Today, some highlights from the just-released IRS Oversight Board Annual Report. It’s remarkably redundant. There’s really not much here that hasn’t been said before by other overseers.
First thing to catch my eye was the claim that “Taxpayers increasingly recognize that the IRS provides good quality service.” Delving into the details shows how this was determined:
Well in excess of 80 percent of respondents in nearly all service channels rated their satisfaction with IRS service as better than, or the same as, other government agencies.
Now that’s setting the bar! Imagine the guffaws in the corporate boardroom if someone came in saying “our surveys show that more than 80% of our customers say that our customer service is at least as good as that of the government bureaucracies they interact with!”
The Board makes six recommendations for closing the “tax gap”. Five of these are the sort of boilerplate that I’ve seen in these sorts of reports before (simplify the tax code, enable the government to more closely monitor a larger variety of financial transactions, improve “customer service”, do more research into the nature of the tax gap, reach out to professional tax practitioners), but number six is new and has a delicious irony to it, at least from the perspective of this conscientious tax resister:
[T]here must be more emphasis on personal integrity in making tax decisions. The Board has found that the vast majority of taxpayers state that their personal integrity is a very important factor in influencing their tax compliance. In our survey, 82 percent of taxpayers cite personal integrity as the principal factor for reporting and paying their taxes honestly. Our tax administration system should challenge taxpayers and preparers to be conscious of the need for integrity when making tax decisions, and maintain the highest standards of compliance.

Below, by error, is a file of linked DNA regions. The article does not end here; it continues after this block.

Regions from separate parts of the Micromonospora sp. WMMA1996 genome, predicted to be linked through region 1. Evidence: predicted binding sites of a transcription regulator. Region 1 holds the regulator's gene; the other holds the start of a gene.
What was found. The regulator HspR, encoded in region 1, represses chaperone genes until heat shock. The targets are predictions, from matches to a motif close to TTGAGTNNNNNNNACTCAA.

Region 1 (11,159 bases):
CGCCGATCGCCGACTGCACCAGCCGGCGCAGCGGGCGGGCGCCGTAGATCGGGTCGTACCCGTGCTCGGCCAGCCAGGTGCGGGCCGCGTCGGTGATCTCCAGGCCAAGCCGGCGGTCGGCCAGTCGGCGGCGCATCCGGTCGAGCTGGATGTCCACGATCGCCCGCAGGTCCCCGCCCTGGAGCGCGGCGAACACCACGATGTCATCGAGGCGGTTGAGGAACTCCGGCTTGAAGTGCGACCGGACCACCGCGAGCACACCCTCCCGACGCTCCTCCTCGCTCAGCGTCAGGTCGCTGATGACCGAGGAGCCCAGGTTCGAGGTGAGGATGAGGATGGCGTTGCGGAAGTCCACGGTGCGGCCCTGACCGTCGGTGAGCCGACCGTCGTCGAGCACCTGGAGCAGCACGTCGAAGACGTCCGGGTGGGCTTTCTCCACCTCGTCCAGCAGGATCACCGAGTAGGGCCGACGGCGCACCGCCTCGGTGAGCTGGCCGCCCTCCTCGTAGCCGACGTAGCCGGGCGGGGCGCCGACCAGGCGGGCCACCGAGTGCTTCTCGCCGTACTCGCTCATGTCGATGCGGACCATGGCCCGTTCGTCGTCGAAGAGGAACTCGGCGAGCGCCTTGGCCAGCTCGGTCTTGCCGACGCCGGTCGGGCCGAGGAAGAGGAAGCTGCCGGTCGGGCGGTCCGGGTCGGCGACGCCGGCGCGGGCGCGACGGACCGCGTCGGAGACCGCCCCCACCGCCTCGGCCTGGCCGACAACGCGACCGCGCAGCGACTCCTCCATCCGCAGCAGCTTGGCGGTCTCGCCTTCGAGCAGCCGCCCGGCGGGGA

The Government Accountability Office released its own report on the tax gap , and the Senate Budget Committee held a hearing on the topic. Both of these, along with the Oversight Board report, use a study to estimate the size and extent of this gap — one that relied on decades-old data and guesstimates in parts.
And that doesn’t even count esoteric things like taxes on virtual goods and currencies, such as those obtained in on-line role playing games. To the extent that these have real-world value (and they do — check eBay), their acquisition (even their virtual acquisition) is taxable income. The IRS could try to enforce this tax under current law, but it doesn’t know where to begin and would rather ignore the whole issue and hope it goes away. Is this part of the “tax gap” between what the law allows the government to steal and what it actually stuffs in its loot bag? That’s just one example of the sort of thing the study didn’t even attempt to measure.
Truth is, nobody knows how big the gap is today or how it is composed.